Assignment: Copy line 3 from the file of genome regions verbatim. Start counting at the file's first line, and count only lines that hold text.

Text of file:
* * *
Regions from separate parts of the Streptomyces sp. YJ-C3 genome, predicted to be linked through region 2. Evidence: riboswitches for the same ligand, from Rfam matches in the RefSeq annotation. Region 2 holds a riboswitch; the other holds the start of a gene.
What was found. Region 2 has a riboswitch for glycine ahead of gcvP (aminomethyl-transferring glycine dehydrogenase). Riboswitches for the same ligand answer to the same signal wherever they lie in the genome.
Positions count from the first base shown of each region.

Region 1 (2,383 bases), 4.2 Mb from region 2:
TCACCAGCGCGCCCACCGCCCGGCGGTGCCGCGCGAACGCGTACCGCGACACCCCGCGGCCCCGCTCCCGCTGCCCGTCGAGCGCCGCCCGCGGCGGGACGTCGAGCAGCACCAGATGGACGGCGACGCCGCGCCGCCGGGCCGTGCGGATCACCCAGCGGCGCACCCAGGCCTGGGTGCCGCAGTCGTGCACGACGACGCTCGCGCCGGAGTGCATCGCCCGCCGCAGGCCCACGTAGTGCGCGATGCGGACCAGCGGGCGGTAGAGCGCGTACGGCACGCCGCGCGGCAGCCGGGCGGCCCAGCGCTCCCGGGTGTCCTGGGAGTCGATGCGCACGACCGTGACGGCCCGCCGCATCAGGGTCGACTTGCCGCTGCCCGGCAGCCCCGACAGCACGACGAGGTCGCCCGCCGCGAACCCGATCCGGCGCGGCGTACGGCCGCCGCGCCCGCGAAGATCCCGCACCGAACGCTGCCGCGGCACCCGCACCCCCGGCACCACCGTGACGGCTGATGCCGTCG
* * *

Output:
Positions count from the first base shown of each region.